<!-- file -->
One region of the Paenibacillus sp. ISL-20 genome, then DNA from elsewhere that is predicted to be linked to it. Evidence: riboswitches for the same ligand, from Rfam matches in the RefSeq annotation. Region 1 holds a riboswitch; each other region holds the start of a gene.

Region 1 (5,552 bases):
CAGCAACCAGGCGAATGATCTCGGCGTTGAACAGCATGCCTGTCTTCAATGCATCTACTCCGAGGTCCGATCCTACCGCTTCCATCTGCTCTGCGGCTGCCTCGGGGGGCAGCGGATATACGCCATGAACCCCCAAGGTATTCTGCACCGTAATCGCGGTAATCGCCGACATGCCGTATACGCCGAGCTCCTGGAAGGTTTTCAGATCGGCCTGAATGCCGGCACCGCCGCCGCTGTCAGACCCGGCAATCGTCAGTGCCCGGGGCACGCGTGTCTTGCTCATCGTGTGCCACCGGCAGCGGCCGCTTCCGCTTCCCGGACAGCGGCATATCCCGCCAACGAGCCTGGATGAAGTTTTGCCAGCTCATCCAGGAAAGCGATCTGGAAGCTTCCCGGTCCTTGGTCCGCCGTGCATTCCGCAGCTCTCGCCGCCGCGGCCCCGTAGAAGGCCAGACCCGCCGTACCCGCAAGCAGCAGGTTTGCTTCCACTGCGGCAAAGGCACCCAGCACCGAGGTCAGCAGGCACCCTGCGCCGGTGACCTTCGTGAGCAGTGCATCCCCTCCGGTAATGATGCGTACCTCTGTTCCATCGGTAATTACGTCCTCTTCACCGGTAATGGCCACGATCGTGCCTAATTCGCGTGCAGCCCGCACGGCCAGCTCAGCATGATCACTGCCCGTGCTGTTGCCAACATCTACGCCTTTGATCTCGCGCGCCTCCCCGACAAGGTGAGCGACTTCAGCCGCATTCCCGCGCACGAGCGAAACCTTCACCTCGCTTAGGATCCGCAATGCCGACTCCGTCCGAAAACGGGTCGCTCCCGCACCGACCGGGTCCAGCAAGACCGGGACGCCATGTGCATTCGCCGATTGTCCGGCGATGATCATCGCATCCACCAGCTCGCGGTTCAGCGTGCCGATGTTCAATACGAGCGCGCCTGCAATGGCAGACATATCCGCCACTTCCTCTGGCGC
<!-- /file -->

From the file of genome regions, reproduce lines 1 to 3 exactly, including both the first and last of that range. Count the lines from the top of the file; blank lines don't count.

One region of the Paenibacillus sp. ISL-20 genome, then DNA from elsewhere that is predicted to be linked to it. Evidence: riboswitches for the same ligand, from Rfam matches in the RefSeq annotation. Region 1 holds a riboswitch; each other region holds the start of a gene.

Region 1 (5,552 bases):
CAGCAACCAGGCGAATGATCTCGGCGTTGAACAGCATGCCTGTCTTCAATGCATCTACTCCGAGGTCCGATCCTACCGCTTCCATCTGCTCTGCGGCTGCCTCGGGGGGCAGCGGATATACGCCATGAACCCCCAAGGTATTCTGCACCGTAATCGCGGTAATCGCCGACATGCCGTATACGCCGAGCTCCTGGAAGGTTTTCAGATCGGCCTGAATGCCGGCACCGCCGCCGCTGTCAGACCCGGCAATCGTCAGTGCCCGGGGCACGCGTGTCTTGCTCATCGTGTGCCACCGGCAGCGGCCGCTTCCGCTTCCCGGACAGCGGCATATCCCGCCAACGAGCCTGGATGAAGTTTTGCCAGCTCATCCAGGAAAGCGATCTGGAAGCTTCCCGGTCCTTGGTCCGCCGTGCATTCCGCAGCTCTCGCCGCCGCGGCCCCGTAGAAGGCCAGACCCGCCGTACCCGCAAGCAGCAGGTTTGCTTCCACTGCGGCAAAGGCACCCAGCACCGAGGTCAGCAGGCACCCTGCGCCGGTGACCTTCGTGAGCAGTGCATCCCCTCCGGTAATGATGCGTACCTCTGTTCCATCGGTAATTACGTCCTCTTCACCGGTAATGGCCACGATCGTGCCTAATTCGCGTGCAGCCCGCACGGCCAGCTCAGCATGATCACTGCCCGTGCTGTTGCCAACATCTACGCCTTTGATCTCGCGCGCCTCCCCGACAAGGTGAGCGACTTCAGCCGCATTCCCGCGCACGAGCGAAACCTTCACCTCGCTTAGGATCCGCAATGCCGACTCCGTCCGAAAACGGGTCGCTCCCGCACCGACCGGGTCCAGCAAGACCGGGACGCCATGTGCATTCGCCGATTGTCCGGCGATGATCATCGCATCCACCAGCTCGCGGTTCAGCGTGCCGATGTTCAATACGAGCGCGCCTGCAATGGCAGACATATCCGCCACTTCCTCTGGCGC